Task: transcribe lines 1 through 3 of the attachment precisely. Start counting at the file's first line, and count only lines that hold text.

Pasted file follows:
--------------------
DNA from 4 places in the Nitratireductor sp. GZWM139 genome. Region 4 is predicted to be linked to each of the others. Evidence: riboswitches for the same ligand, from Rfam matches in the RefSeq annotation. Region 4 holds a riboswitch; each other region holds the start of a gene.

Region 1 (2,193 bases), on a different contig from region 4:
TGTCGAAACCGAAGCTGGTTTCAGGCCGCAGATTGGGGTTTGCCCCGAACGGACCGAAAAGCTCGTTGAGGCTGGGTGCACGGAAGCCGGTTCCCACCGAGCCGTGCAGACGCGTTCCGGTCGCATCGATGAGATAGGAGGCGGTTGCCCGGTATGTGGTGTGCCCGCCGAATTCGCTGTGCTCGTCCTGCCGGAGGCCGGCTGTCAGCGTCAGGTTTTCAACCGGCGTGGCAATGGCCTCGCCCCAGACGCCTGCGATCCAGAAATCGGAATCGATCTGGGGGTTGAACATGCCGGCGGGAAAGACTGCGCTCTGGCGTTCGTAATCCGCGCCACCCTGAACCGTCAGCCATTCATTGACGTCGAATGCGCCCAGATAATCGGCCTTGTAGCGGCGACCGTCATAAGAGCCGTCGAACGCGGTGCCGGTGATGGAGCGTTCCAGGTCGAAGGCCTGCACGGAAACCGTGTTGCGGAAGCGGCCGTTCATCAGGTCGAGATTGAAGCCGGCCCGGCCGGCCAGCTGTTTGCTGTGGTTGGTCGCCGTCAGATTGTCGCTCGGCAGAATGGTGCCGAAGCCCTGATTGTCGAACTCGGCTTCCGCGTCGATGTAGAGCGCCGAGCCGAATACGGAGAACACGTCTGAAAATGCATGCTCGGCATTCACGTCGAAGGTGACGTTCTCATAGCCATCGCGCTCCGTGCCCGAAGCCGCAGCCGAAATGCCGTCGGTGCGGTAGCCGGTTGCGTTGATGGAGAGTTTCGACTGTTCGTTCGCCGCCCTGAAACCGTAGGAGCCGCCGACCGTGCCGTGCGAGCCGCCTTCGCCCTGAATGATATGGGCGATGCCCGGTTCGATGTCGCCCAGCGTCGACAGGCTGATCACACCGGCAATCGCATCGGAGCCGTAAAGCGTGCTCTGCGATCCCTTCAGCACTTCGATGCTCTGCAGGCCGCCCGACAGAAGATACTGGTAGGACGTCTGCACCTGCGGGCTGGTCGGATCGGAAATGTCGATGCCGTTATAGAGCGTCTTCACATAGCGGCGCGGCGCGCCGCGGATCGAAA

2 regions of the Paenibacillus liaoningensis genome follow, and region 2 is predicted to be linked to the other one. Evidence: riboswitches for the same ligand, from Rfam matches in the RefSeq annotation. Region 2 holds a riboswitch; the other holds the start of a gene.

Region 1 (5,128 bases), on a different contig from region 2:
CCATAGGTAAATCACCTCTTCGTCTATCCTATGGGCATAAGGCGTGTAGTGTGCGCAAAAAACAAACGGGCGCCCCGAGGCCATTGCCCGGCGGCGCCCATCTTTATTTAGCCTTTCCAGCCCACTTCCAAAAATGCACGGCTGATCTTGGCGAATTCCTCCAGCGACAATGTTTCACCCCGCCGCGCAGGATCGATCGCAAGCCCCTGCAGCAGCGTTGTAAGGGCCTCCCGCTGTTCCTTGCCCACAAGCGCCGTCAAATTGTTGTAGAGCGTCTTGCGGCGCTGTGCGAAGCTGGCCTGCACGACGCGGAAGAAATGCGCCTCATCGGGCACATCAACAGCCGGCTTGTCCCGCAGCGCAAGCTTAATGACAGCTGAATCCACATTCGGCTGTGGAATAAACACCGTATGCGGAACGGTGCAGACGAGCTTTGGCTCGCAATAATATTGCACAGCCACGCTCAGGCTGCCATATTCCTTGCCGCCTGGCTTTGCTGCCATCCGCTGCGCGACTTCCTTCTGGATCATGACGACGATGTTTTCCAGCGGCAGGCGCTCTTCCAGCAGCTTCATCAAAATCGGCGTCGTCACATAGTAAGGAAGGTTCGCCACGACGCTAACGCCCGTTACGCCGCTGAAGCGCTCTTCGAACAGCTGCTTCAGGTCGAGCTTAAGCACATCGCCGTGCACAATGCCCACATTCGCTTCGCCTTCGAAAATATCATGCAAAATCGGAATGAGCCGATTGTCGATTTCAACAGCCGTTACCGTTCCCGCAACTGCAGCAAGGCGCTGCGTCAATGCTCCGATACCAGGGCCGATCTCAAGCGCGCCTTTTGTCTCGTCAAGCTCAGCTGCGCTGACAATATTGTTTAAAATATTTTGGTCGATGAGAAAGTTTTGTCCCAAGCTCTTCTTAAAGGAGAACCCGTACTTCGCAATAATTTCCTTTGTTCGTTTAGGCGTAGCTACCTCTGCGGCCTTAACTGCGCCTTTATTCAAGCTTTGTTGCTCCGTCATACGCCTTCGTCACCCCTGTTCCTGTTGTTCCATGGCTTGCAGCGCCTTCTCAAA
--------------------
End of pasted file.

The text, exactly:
DNA from 4 places in the Nitratireductor sp. GZWM139 genome. Region 4 is predicted to be linked to each of the others. Evidence: riboswitches for the same ligand, from Rfam matches in the RefSeq annotation. Region 4 holds a riboswitch; each other region holds the start of a gene.

Region 1 (2,193 bases), on a different contig from region 4:
TGTCGAAACCGAAGCTGGTTTCAGGCCGCAGATTGGGGTTTGCCCCGAACGGACCGAAAAGCTCGTTGAGGCTGGGTGCACGGAAGCCGGTTCCCACCGAGCCGTGCAGACGCGTTCCGGTCGCATCGATGAGATAGGAGGCGGTTGCCCGGTATGTGGTGTGCCCGCCGAATTCGCTGTGCTCGTCCTGCCGGAGGCCGGCTGTCAGCGTCAGGTTTTCAACCGGCGTGGCAATGGCCTCGCCCCAGACGCCTGCGATCCAGAAATCGGAATCGATCTGGGGGTTGAACATGCCGGCGGGAAAGACTGCGCTCTGGCGTTCGTAATCCGCGCCACCCTGAACCGTCAGCCATTCATTGACGTCGAATGCGCCCAGATAATCGGCCTTGTAGCGGCGACCGTCATAAGAGCCGTCGAACGCGGTGCCGGTGATGGAGCGTTCCAGGTCGAAGGCCTGCACGGAAACCGTGTTGCGGAAGCGGCCGTTCATCAGGTCGAGATTGAAGCCGGCCCGGCCGGCCAGCTGTTTGCTGTGGTTGGTCGCCGTCAGATTGTCGCTCGGCAGAATGGTGCCGAAGCCCTGATTGTCGAACTCGGCTTCCGCGTCGATGTAGAGCGCCGAGCCGAATACGGAGAACACGTCTGAAAATGCATGCTCGGCATTCACGTCGAAGGTGACGTTCTCATAGCCATCGCGCTCCGTGCCCGAAGCCGCAGCCGAAATGCCGTCGGTGCGGTAGCCGGTTGCGTTGATGGAGAGTTTCGACTGTTCGTTCGCCGCCCTGAAACCGTAGGAGCCGCCGACCGTGCCGTGCGAGCCGCCTTCGCCCTGAATGATATGGGCGATGCCCGGTTCGATGTCGCCCAGCGTCGACAGGCTGATCACACCGGCAATCGCATCGGAGCCGTAAAGCGTGCTCTGCGATCCCTTCAGCACTTCGATGCTCTGCAGGCCGCCCGACAGAAGATACTGGTAGGACGTCTGCACCTGCGGGCTGGTCGGATCGGAAATGTCGATGCCGTTATAGAGCGTCTTCACATAGCGGCGCGGCGCGCCGCGGATCGAAA